For decades, the use of vouchers has been widely debated. But often lost in the heat of debate is the fact that vouchers are just another tool in the government's tool chest, a restricted subsidy that falls somewhere between the extremes of cash and direct government provision of services. The instrument itself is not new—the 1944 GI Bill of Rights was a voucher, and vouchers for food, college aid, and housing have been in place for decades. Until now, however, the study of vouchers has been restricted to a few controversial applications.

This volume, which grew out of a conference sponsored by the Brookings Institution, the Urban Institute, and the Committee for Economic Development, fills the gap, offering a framework for comparative analysis of specific policy issues related to vouchers. Its 16 essays address the economics, politics, and legal issues of voucher use and explore how vouchers are currently employed in the United States and abroad for education, child care, job training, housing, and health care. C. Eugene Steuerle is a senior fellow at the Urban Institute and has worked under four different U.S. presidents on a variety of reform issues in such areas as social security, budget, tax, and health policy. Robert D. Reischauer, a senior fellow in Economic Studies at the Brookings Institution, was director of the Congressional Budget Office from 1989 to 1995. George Peterson is a senior fellow at the Urban Institute; from 1976 to 1985 he directed the Institute's Public Finance Research Center. Van Doorn Ooms, senior vice president and director of research at the Committee for Economic Development, was formerly executive director for policy and chief economist of the Committee on the Budget, U.S. House of Representatives, 1989-1990, and was the Budget Committee's chief economist from 1981 to 1988.

For decades, the use of vouchers has been widely debated. But often lost in the heat of debate is the fact that vouchers are just another tool in the government's tool chest, a restricted subsidy that falls somewhere between the extremes of cash and direct government provision of services. The instrument itself is not new—the 1944 GI Bill of Rights was a voucher, and vouchers for food, college aid, and housing have been in place for decades. Until now, however, the study of vouchers has been restricted to a few controversial applications. This volume, which grew out of a conference sponsored by the Brookings Institution, the Urban Institute, and the Committee for Economic Development, fills the gap, offering a framework for comparative analysis of specific policy issues related to vouchers. Its 16 essays address the economics, politics, and legal issues of voucher use and explore how vouchers are currently employed in the United States and abroad for education, child care, job training, housing, and health care. C. Eugene Steuerle is a senior fellow at the Urban Institute and has worked under four different U.S. presidents on a variety of reform issues in such areas as social security, budget, tax, and health policy. Robert D. Reischauer, a senior fellow in Economic Studies at the Brookings Institution, was director of the Congressional Budget Office from 1989 to 1995. George Peterson is a senior fellow at the Urban Institute; from 1976 to 1985 he directed the Institute's Public Finance Research Center. Van Doorn Ooms, senior vice president and director of research at the Committee for Economic Development, was formerly executive director for policy and chief economist of the Committee on the Budget, U.S. House of Representatives, 1989-1990, and was the Budget Committee's chief economist from 1981 to 1988.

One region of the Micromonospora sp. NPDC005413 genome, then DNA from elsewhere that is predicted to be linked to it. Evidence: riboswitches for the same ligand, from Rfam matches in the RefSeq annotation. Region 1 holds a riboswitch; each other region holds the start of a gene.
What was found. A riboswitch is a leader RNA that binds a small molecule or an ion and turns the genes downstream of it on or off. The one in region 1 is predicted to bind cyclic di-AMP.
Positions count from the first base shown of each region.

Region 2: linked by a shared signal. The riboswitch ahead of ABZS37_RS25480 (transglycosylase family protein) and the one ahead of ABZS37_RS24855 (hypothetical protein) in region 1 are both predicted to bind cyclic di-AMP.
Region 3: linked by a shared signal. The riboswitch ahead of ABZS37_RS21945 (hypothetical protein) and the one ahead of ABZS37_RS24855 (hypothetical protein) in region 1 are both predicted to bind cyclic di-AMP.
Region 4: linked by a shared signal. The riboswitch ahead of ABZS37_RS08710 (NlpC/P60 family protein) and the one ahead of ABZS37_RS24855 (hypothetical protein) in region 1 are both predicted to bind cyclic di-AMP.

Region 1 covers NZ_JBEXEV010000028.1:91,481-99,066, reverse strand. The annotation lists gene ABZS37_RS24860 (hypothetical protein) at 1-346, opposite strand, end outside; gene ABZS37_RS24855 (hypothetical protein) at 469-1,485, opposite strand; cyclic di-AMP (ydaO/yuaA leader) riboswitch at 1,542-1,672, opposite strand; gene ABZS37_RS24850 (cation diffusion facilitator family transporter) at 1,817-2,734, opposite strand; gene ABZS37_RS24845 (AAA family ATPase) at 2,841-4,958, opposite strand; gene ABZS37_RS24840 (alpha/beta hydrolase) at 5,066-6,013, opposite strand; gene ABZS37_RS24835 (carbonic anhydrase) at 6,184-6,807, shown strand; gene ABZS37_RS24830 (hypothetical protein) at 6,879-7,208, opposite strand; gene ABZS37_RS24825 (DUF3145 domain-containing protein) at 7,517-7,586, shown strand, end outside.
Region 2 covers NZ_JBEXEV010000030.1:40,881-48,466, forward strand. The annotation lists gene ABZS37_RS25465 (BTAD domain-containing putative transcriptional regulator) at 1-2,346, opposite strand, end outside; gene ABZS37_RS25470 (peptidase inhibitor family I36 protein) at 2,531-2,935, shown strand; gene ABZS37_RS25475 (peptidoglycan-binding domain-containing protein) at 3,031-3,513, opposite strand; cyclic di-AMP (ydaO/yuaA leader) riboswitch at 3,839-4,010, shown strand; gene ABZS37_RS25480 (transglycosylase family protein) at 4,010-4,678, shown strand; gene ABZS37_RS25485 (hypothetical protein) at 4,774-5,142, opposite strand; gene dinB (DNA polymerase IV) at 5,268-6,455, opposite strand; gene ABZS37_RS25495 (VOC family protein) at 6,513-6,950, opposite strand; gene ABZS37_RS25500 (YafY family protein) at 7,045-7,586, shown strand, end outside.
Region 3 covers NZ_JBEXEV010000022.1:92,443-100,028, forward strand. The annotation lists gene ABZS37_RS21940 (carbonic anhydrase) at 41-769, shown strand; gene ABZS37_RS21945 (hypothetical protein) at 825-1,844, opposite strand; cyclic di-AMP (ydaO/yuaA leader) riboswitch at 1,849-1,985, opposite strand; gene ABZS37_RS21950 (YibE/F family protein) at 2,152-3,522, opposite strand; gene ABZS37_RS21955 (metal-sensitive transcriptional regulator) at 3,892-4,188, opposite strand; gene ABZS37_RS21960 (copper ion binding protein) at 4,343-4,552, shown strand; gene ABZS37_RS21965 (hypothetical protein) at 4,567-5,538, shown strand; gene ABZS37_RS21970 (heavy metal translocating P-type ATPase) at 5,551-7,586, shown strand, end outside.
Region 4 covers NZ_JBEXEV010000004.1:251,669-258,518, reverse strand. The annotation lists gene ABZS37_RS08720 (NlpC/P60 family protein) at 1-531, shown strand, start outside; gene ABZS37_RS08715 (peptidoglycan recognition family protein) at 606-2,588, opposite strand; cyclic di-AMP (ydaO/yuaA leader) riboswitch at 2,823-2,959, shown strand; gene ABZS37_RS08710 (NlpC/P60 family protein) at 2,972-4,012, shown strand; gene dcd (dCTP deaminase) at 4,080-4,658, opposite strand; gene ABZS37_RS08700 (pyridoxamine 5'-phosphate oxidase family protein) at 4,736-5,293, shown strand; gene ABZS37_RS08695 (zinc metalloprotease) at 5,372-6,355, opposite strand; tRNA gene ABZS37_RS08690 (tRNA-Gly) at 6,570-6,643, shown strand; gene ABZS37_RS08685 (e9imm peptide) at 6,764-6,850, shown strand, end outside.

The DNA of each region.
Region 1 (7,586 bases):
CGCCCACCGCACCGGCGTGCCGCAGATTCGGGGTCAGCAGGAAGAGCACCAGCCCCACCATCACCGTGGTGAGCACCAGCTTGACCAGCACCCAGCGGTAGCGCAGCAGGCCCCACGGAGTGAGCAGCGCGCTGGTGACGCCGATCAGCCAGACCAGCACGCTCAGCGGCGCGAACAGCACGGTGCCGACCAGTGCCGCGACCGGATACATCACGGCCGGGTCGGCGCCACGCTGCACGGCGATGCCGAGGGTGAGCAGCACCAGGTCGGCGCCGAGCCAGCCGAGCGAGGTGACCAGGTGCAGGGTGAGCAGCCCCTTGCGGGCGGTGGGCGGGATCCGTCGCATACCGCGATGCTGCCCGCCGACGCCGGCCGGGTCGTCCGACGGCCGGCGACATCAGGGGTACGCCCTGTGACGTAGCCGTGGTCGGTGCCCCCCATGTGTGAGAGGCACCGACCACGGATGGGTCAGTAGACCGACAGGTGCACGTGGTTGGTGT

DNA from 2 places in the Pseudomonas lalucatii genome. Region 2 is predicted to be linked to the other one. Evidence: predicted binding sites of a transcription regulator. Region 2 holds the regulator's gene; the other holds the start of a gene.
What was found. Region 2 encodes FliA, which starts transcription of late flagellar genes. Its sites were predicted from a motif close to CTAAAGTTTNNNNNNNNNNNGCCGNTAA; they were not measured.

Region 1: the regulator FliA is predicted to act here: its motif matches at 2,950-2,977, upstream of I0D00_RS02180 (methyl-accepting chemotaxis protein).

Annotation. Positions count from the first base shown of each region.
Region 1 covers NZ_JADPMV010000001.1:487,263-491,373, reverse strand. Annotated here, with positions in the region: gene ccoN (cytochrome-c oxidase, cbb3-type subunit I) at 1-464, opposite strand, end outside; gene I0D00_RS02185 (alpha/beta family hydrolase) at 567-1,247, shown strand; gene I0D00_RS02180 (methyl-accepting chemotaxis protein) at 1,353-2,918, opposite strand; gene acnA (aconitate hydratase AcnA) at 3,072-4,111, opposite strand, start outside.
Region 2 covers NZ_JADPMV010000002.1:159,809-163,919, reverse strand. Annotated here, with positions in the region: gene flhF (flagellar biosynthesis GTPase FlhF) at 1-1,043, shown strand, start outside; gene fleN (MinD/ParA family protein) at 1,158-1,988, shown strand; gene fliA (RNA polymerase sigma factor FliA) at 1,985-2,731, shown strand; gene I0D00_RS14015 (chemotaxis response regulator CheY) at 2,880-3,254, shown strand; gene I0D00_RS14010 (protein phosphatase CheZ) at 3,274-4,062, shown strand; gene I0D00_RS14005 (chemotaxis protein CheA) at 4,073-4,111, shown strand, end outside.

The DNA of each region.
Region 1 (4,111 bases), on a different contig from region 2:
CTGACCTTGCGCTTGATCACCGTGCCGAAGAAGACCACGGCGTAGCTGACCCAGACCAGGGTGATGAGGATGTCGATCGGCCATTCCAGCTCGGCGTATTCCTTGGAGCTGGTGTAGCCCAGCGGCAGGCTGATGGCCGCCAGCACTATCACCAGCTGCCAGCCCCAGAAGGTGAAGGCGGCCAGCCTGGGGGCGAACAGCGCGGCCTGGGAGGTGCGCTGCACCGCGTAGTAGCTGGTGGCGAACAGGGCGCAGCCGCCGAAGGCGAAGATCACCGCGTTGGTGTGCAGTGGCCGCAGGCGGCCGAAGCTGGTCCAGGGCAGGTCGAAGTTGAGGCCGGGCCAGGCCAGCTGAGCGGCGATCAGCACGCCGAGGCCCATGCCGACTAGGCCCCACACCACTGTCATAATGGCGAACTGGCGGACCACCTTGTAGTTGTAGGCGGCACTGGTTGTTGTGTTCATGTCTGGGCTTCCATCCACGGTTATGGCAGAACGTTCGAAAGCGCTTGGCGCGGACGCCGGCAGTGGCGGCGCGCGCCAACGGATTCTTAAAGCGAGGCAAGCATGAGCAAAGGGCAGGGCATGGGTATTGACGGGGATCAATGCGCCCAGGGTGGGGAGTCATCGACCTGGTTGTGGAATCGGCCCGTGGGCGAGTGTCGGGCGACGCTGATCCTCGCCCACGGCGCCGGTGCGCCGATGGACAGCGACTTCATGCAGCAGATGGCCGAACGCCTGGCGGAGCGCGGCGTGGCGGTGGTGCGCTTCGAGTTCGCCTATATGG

Publisher: Washington DC : Brookings Institution Press : Committee for Economic Development : Urban Institute Press, c2000
ISBN: 9780815781547
0815781547
9780815781530
0815781539
Characteristics: viii, 552 p. ; 24 cm
Additional Contributors: Steuerle, C. Eugene 1946-